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You all knew it was coming, right? Right. It's my ultimate favorite, and I love it dearly, and I have been engaged in a bet that, if I lose, will cost me my Fork. It's a big bet.
But anyway, I've decided to teach you all how to use the Inferno Fork, and to do that you have to understand its weaknesses.
- It's not autofire.
- It's slow.
- Its projectile takes time to travel.
You have to understand these key differences when using it.
The Inferno Fork is best in situations where enemies are tightly packed, or you do not have room to aim properly. A powerful explosion of flames clears out caves like nobody's business.
When using the Inferno Fork in highly mobile combat (i.e. against wings) it is best to know your Fork well and lead enemies appropriately, shooting them with timed explosions.
The best way to use the Inferno Fork is to lead an enemy through a tight space, forcing them to run straight into powerful balls of fire.
When using the Fork, be very wary of faster projectiles, such as those from the common Razorpine, Shadowbeam Staff and Heat Ray. All of these are often more accurate than your weapon.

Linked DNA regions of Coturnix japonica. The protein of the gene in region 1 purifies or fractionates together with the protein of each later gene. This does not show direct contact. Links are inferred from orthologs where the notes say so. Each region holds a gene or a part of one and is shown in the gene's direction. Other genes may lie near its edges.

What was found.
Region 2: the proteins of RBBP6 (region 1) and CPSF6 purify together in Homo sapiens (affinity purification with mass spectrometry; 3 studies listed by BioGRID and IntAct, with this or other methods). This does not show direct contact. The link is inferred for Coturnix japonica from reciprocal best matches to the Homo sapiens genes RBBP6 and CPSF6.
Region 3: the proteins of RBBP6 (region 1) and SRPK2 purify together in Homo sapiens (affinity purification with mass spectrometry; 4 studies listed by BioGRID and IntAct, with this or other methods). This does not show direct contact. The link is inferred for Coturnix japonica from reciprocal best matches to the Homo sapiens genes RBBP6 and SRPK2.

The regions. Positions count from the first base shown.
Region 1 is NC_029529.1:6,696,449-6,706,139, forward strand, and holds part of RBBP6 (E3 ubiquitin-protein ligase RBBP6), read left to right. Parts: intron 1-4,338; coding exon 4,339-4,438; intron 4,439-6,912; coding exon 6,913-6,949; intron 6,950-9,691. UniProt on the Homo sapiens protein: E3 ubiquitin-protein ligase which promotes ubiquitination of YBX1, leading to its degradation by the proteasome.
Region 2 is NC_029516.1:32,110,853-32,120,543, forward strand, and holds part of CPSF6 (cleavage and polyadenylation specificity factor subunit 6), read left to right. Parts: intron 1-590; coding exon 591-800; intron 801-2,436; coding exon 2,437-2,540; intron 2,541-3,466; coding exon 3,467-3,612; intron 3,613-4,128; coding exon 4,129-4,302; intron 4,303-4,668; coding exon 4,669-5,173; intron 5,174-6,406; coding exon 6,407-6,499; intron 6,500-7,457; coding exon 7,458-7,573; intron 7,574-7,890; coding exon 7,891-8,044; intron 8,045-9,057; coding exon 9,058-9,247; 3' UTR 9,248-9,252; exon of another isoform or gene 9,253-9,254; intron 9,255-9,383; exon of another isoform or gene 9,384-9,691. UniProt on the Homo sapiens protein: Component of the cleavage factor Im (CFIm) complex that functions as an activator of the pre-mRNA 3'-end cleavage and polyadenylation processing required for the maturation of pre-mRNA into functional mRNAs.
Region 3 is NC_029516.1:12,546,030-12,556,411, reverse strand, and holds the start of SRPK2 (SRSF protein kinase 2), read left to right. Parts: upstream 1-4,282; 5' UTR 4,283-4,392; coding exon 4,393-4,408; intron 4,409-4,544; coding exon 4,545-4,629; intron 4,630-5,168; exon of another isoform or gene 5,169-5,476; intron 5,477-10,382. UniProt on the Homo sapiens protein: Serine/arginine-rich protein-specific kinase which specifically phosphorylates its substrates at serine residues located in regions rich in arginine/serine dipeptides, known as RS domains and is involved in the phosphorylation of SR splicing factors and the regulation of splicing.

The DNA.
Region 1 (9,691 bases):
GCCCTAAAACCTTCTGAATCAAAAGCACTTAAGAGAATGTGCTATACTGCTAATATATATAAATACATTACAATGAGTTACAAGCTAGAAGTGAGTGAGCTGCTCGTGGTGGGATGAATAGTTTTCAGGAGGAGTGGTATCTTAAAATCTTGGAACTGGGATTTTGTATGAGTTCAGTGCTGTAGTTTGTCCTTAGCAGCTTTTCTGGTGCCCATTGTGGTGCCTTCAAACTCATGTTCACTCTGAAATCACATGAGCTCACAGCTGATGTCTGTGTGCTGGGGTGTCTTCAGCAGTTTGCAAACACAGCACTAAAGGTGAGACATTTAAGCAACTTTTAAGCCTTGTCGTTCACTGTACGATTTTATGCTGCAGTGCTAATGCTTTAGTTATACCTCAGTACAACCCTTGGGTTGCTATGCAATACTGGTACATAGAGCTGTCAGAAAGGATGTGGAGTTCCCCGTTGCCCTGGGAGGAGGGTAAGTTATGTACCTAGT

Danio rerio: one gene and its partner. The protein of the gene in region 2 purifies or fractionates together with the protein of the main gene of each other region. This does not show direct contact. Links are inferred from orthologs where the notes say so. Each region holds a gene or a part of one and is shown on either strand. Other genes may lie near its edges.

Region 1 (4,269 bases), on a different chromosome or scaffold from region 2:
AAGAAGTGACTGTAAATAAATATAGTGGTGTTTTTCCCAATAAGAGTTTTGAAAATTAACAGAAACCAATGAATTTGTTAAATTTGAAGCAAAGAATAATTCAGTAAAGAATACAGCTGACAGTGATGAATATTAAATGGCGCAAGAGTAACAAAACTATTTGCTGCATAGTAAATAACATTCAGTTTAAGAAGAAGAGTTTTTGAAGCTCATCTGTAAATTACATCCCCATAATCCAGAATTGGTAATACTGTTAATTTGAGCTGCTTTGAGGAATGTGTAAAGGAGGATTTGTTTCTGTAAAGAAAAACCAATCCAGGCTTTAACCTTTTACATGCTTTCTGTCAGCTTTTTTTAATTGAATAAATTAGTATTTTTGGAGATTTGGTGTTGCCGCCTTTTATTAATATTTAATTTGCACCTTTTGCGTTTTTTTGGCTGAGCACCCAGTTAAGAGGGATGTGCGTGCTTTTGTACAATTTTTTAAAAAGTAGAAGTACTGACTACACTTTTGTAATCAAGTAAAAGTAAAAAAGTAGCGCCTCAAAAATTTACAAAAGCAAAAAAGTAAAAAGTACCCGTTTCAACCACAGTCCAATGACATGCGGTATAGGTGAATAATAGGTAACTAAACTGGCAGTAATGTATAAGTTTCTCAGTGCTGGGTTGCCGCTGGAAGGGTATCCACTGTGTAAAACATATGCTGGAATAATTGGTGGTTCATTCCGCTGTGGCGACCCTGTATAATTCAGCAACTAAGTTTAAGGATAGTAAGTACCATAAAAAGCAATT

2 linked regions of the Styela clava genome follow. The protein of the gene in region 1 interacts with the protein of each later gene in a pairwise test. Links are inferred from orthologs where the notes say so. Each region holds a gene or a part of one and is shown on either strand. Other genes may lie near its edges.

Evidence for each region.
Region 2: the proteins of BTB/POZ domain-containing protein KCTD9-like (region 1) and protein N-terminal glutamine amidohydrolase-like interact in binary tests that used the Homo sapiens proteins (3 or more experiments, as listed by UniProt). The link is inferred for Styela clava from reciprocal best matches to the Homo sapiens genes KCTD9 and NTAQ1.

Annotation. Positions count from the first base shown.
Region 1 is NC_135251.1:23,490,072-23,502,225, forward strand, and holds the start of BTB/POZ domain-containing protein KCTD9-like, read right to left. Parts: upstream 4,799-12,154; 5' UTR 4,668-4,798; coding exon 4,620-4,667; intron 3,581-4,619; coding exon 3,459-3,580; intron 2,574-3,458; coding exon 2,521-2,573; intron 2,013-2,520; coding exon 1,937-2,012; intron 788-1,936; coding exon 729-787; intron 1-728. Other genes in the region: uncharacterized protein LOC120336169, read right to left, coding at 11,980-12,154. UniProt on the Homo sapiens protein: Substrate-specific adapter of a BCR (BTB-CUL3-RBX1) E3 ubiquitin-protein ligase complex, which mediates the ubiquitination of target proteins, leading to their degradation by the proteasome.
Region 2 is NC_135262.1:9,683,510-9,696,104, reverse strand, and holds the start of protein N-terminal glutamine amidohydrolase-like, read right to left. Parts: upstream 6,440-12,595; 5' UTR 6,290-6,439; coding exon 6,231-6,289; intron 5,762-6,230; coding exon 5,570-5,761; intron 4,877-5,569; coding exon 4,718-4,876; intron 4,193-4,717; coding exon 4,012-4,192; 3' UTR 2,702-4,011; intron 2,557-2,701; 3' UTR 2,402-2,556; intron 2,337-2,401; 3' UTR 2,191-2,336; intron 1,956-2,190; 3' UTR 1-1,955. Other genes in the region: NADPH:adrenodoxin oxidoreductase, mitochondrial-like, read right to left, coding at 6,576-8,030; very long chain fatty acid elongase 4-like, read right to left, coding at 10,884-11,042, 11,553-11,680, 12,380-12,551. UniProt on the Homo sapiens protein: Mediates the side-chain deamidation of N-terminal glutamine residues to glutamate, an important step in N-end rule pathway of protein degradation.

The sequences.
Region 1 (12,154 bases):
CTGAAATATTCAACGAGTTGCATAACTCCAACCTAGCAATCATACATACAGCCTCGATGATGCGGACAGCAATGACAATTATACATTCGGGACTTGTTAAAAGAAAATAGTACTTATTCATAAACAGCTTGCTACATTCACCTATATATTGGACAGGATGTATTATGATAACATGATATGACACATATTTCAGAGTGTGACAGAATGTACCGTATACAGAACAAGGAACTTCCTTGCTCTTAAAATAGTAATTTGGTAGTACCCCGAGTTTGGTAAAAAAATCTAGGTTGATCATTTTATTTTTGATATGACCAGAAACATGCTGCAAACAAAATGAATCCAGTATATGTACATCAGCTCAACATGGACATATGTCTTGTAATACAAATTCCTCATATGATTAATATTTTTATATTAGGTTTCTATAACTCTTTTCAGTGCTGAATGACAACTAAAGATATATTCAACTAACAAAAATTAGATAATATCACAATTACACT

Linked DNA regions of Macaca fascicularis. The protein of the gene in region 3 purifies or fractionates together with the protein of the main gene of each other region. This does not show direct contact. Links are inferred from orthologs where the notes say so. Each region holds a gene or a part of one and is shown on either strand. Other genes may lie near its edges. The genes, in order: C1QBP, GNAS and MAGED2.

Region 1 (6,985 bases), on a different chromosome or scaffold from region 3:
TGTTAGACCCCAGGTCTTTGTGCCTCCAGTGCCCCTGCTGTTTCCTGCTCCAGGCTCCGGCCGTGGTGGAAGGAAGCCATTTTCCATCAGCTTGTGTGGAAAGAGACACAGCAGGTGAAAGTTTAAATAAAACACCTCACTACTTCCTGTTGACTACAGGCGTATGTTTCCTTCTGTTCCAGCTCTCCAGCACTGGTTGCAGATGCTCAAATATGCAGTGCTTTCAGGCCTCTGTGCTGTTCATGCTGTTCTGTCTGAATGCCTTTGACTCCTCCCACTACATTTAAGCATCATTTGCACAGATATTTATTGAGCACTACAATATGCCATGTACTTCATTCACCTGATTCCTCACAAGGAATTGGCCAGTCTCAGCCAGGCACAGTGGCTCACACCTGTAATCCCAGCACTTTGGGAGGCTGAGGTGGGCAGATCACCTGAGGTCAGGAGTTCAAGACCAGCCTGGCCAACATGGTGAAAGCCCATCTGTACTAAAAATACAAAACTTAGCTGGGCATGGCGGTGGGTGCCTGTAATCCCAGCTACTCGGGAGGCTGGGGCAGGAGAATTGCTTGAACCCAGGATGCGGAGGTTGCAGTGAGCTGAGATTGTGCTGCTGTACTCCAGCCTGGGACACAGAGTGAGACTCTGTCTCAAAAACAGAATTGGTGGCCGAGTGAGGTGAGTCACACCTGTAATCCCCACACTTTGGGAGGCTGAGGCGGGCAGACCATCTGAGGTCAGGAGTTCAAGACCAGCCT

Against the Fork,
you have no hope you should seek to stay in the open air, able to move around freely without putting yourself near walls. An explosion can easily burn you when you're near walls or ceilings, and the open sky provides enough mobility to avoid projectiles.
Never, ever glide against the Fork. A gliding enemy - one that is floating downwards with their wings extended, but not flying - will be easy fodder for the Fork, as they are much easier to hit than a normal flying enemy. Also, on the ground, don't let yourself be caught in an inferno. Use jumping and weaving techniques to combat this.
As the Inferno Fork's aiming relies on prediction, a complicated, staccato pattern of gliding and free-falling can throw off an enemy's aim when you need to recharge your flight.
I hope this helps!